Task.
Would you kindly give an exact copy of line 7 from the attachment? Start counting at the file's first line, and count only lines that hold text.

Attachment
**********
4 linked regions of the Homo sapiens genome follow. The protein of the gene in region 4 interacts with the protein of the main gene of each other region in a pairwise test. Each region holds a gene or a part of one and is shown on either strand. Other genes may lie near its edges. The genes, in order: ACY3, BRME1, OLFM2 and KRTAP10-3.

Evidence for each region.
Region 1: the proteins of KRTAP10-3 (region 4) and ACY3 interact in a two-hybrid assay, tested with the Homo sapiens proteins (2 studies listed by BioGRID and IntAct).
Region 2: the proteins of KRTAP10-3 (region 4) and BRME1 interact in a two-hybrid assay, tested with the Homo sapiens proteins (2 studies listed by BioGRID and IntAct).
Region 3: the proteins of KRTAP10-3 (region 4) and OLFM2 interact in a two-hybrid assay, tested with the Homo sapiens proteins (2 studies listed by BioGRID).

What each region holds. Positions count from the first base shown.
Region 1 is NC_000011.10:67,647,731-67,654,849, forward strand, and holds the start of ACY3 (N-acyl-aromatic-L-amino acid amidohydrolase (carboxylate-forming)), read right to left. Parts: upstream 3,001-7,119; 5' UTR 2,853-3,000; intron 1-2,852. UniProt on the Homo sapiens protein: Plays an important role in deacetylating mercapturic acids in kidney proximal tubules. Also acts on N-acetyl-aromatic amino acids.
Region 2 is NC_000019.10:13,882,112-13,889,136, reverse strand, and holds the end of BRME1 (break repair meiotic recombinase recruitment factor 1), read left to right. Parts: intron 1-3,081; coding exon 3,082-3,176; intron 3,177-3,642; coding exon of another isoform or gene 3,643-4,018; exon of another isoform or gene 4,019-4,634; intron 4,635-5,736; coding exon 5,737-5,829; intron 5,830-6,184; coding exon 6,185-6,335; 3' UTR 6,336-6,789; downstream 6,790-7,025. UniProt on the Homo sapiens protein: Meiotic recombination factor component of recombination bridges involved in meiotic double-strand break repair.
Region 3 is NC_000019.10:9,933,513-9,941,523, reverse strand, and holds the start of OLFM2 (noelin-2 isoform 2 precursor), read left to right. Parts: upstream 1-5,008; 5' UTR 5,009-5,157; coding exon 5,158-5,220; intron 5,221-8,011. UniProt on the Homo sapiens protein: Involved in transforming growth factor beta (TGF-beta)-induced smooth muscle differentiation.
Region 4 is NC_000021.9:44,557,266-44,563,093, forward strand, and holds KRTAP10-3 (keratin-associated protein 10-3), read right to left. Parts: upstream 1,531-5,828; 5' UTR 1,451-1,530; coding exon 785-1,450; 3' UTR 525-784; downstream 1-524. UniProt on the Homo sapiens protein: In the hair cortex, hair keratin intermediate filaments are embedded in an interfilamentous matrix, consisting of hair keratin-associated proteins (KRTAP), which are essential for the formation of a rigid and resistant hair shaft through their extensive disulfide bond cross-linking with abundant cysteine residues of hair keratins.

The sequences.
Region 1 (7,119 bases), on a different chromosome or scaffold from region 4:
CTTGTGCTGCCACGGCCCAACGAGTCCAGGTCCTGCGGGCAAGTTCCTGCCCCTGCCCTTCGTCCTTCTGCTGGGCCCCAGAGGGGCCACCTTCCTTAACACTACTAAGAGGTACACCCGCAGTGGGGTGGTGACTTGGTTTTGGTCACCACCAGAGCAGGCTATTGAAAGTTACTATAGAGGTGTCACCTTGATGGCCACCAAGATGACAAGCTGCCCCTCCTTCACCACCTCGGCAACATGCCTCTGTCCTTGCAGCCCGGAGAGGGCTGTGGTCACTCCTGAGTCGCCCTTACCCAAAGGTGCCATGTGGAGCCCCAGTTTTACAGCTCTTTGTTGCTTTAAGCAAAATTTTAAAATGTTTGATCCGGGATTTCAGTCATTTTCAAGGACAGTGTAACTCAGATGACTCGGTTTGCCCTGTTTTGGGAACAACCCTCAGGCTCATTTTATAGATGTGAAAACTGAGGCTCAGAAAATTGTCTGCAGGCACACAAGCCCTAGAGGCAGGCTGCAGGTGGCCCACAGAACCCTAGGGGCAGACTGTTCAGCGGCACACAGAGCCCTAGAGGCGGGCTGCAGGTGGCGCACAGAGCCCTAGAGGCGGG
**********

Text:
Region 1 is NC_000011.10:67,647,731-67,654,849, forward strand, and holds the start of ACY3 (N-acyl-aromatic-L-amino acid amidohydrolase (carboxylate-forming)), read right to left. Parts: upstream 3,001-7,119; 5' UTR 2,853-3,000; intron 1-2,852. UniProt on the Homo sapiens protein: Plays an important role in deacetylating mercapturic acids in kidney proximal tubules. Also acts on N-acetyl-aromatic amino acids.